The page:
Saying “No” to Crash Diets

“Diet" is a confusing word. It can mean "the customary food and drink of a culture, a person, or an animal." It can be a medical protocol. But most of us know "diet" in its more insidious incarnation, a temporary and highly restrictive program of eating in order to lose weight.


If you’ve ever been on a “diet,” the restrictive and temporary kind, you’ve likely experienced gaining back what you lost. But diets are supposed to help you lose and then maintain weight, not gain it back.


So, what’s up?


Back in the 1940s, researchers in Minnesota studied what happens in the body after an extended period of getting only 50% of caloric needs. The answer: metabolic rates drop significantly—partially due to an evolutionary advantage where the body uses fewer calories during times when there is less food. For our ancestors, when the hunt failed or there was a drought, this metabolic drop kept them alive. 


Once there is more abundance, however (like after you get off a crash diet and can eat anything in your kitchen), the body has another metabolic response programmed in by evolution: “post starvation hyperphagia.” A hormonal response to limited access to food that causes people to overeat way past what it takes to replace the lost weight once there is abundance again.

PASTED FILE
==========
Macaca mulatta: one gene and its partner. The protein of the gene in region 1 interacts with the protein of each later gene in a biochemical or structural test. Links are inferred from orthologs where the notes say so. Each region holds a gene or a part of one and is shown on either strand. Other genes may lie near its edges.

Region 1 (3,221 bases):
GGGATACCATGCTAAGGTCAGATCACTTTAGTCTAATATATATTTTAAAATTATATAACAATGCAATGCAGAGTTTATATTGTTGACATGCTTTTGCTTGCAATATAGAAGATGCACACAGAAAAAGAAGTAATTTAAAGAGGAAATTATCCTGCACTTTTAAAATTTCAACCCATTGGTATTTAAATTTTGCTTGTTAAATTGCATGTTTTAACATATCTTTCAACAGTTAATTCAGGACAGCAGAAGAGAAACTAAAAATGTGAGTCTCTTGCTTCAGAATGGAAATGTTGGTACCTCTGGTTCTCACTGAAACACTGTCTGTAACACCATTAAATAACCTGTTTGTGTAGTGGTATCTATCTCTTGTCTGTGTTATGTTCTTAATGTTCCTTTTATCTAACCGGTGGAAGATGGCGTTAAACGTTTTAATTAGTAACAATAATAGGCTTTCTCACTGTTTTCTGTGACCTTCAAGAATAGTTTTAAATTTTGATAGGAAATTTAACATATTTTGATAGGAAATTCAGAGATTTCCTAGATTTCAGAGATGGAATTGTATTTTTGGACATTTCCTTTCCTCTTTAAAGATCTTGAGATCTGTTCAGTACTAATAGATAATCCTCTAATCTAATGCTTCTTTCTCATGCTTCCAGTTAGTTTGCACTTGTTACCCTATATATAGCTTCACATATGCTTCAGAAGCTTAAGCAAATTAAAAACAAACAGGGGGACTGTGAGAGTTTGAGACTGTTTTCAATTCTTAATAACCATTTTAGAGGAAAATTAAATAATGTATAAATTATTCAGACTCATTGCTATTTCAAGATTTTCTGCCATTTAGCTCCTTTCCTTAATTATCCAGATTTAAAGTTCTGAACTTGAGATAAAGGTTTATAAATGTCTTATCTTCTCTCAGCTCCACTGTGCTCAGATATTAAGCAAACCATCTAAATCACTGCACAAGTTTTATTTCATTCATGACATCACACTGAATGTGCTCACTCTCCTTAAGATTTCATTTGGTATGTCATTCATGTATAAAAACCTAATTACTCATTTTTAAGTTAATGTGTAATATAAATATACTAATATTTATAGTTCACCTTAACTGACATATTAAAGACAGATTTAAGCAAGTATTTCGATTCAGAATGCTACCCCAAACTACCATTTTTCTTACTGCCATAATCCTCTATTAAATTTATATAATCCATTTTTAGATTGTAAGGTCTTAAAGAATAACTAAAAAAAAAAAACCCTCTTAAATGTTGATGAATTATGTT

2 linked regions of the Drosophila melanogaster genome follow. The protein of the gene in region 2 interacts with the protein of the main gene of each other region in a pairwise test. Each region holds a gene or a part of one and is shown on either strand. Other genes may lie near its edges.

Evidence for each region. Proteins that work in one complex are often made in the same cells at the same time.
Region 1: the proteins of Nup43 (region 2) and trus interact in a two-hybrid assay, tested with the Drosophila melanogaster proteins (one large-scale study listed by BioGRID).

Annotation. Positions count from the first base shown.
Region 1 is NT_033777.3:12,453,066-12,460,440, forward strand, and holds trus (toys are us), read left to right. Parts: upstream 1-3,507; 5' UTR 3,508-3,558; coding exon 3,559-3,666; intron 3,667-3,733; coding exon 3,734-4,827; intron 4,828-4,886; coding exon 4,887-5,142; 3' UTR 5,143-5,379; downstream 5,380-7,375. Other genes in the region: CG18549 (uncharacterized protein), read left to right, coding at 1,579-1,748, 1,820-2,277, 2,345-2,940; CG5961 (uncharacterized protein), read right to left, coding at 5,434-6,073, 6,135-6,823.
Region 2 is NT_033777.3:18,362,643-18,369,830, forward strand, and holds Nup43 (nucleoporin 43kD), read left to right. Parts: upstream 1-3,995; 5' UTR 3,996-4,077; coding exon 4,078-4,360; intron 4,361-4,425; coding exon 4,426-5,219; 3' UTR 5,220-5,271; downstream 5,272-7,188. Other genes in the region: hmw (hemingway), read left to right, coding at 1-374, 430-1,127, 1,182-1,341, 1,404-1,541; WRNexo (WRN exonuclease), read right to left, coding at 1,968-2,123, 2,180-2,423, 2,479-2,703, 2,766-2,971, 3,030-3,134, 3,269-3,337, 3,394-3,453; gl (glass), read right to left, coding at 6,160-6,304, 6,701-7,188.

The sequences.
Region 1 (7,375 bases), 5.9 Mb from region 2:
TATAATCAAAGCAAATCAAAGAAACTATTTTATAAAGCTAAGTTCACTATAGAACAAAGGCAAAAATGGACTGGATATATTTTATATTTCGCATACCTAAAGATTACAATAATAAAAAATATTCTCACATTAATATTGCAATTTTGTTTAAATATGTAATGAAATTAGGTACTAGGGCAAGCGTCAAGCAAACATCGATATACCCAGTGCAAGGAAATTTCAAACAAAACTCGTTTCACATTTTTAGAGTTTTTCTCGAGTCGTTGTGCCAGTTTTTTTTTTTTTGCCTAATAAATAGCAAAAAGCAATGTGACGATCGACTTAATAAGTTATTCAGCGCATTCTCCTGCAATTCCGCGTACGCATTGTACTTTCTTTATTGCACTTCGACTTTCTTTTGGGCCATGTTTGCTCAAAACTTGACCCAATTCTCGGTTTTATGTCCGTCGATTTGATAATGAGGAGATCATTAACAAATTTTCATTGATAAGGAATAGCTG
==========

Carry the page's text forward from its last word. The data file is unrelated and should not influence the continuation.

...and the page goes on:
This is why it’s important when starting KatyKeto to understand that you’re not embarking on another crash or fad diet, but rather you are coming to build new habits that you can keep for life. This is your second week of starting to replace your breakfast and lunch for KatyKeto. Know you are taking steps to a personalized way of eating that supports you in the long term, not just the short term.


In contrast to people today, our ancestors did not consume three regularly spaced, large meals, plus snacks, every day, nor did they live sedentary lives. Instead, they were occupied with acquiring food in ecological niches in which food sources were sparsely distributed.


Seeing food as some kind of diet is something our ancestors did not do. They saw it as fuel, as medicine, as a way of being in touch with their bodies and nature. It’s why Intermittent Fasting works and crash dieting doesn’t. Our bodies aren’t built for fad diets, they are built for long term, gentle care.

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